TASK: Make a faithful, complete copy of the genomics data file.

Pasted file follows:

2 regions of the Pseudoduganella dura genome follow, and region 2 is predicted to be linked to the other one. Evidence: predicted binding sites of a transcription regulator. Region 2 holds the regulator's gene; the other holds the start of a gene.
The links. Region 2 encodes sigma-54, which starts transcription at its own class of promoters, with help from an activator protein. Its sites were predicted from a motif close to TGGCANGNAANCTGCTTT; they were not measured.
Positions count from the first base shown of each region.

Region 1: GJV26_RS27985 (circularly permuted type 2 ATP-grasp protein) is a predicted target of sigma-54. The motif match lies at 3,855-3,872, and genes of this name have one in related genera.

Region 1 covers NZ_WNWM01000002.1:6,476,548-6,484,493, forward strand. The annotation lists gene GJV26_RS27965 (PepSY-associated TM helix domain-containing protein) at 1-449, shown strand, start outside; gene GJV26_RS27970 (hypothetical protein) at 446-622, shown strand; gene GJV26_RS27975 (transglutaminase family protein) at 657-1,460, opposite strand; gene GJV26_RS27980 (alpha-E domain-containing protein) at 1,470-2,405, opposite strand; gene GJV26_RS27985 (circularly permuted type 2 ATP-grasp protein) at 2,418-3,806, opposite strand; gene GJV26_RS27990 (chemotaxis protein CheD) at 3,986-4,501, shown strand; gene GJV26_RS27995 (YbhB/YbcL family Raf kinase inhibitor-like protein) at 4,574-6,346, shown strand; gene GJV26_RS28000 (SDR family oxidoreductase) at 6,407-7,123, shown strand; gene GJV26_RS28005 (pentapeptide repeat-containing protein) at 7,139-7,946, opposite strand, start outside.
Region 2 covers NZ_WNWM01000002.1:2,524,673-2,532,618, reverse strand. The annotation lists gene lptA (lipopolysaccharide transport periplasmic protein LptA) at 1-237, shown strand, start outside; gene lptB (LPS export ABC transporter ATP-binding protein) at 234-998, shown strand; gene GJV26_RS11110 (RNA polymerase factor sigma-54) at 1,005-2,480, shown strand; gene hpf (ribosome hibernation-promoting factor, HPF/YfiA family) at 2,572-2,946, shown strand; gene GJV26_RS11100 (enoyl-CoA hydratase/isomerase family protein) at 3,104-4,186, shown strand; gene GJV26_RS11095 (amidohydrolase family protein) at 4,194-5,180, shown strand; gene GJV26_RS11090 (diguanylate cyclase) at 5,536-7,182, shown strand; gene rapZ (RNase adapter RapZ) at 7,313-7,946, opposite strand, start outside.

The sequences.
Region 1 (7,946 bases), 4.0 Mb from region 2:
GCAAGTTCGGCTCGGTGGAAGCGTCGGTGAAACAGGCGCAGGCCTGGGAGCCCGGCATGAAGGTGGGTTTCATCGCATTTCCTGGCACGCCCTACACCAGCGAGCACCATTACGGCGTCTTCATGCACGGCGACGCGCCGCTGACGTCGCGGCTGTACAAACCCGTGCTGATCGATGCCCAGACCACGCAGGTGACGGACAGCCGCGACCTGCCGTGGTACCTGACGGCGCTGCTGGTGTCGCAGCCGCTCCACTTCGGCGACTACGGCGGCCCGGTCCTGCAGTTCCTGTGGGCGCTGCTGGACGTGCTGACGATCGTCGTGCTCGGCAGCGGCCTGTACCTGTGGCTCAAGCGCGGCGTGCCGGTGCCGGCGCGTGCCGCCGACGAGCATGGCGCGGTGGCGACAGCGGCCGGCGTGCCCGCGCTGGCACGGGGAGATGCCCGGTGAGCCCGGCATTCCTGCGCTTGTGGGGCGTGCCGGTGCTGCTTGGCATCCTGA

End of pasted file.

2 regions of the Pseudoduganella dura genome follow, and region 2 is predicted to be linked to the other one. Evidence: predicted binding sites of a transcription regulator. Region 2 holds the regulator's gene; the other holds the start of a gene.
The links. Region 2 encodes sigma-54, which starts transcription at its own class of promoters, with help from an activator protein. Its sites were predicted from a motif close to TGGCANGNAANCTGCTTT; they were not measured.
Positions count from the first base shown of each region.

Region 1: GJV26_RS27985 (circularly permuted type 2 ATP-grasp protein) is a predicted target of sigma-54. The motif match lies at 3,855-3,872, and genes of this name have one in related genera.

Region 1 covers NZ_WNWM01000002.1:6,476,548-6,484,493, forward strand. The annotation lists gene GJV26_RS27965 (PepSY-associated TM helix domain-containing protein) at 1-449, shown strand, start outside; gene GJV26_RS27970 (hypothetical protein) at 446-622, shown strand; gene GJV26_RS27975 (transglutaminase family protein) at 657-1,460, opposite strand; gene GJV26_RS27980 (alpha-E domain-containing protein) at 1,470-2,405, opposite strand; gene GJV26_RS27985 (circularly permuted type 2 ATP-grasp protein) at 2,418-3,806, opposite strand; gene GJV26_RS27990 (chemotaxis protein CheD) at 3,986-4,501, shown strand; gene GJV26_RS27995 (YbhB/YbcL family Raf kinase inhibitor-like protein) at 4,574-6,346, shown strand; gene GJV26_RS28000 (SDR family oxidoreductase) at 6,407-7,123, shown strand; gene GJV26_RS28005 (pentapeptide repeat-containing protein) at 7,139-7,946, opposite strand, start outside.
Region 2 covers NZ_WNWM01000002.1:2,524,673-2,532,618, reverse strand. The annotation lists gene lptA (lipopolysaccharide transport periplasmic protein LptA) at 1-237, shown strand, start outside; gene lptB (LPS export ABC transporter ATP-binding protein) at 234-998, shown strand; gene GJV26_RS11110 (RNA polymerase factor sigma-54) at 1,005-2,480, shown strand; gene hpf (ribosome hibernation-promoting factor, HPF/YfiA family) at 2,572-2,946, shown strand; gene GJV26_RS11100 (enoyl-CoA hydratase/isomerase family protein) at 3,104-4,186, shown strand; gene GJV26_RS11095 (amidohydrolase family protein) at 4,194-5,180, shown strand; gene GJV26_RS11090 (diguanylate cyclase) at 5,536-7,182, shown strand; gene rapZ (RNase adapter RapZ) at 7,313-7,946, opposite strand, start outside.

The sequences.
Region 1 (7,946 bases), 4.0 Mb from region 2:
GCAAGTTCGGCTCGGTGGAAGCGTCGGTGAAACAGGCGCAGGCCTGGGAGCCCGGCATGAAGGTGGGTTTCATCGCATTTCCTGGCACGCCCTACACCAGCGAGCACCATTACGGCGTCTTCATGCACGGCGACGCGCCGCTGACGTCGCGGCTGTACAAACCCGTGCTGATCGATGCCCAGACCACGCAGGTGACGGACAGCCGCGACCTGCCGTGGTACCTGACGGCGCTGCTGGTGTCGCAGCCGCTCCACTTCGGCGACTACGGCGGCCCGGTCCTGCAGTTCCTGTGGGCGCTGCTGGACGTGCTGACGATCGTCGTGCTCGGCAGCGGCCTGTACCTGTGGCTCAAGCGCGGCGTGCCGGTGCCGGCGCGTGCCGCCGACGAGCATGGCGCGGTGGCGACAGCGGCCGGCGTGCCCGCGCTGGCACGGGGAGATGCCCGGTGAGCCCGGCATTCCTGCGCTTGTGGGGCGTGCCGGTGCTGCTTGGCATCCTGA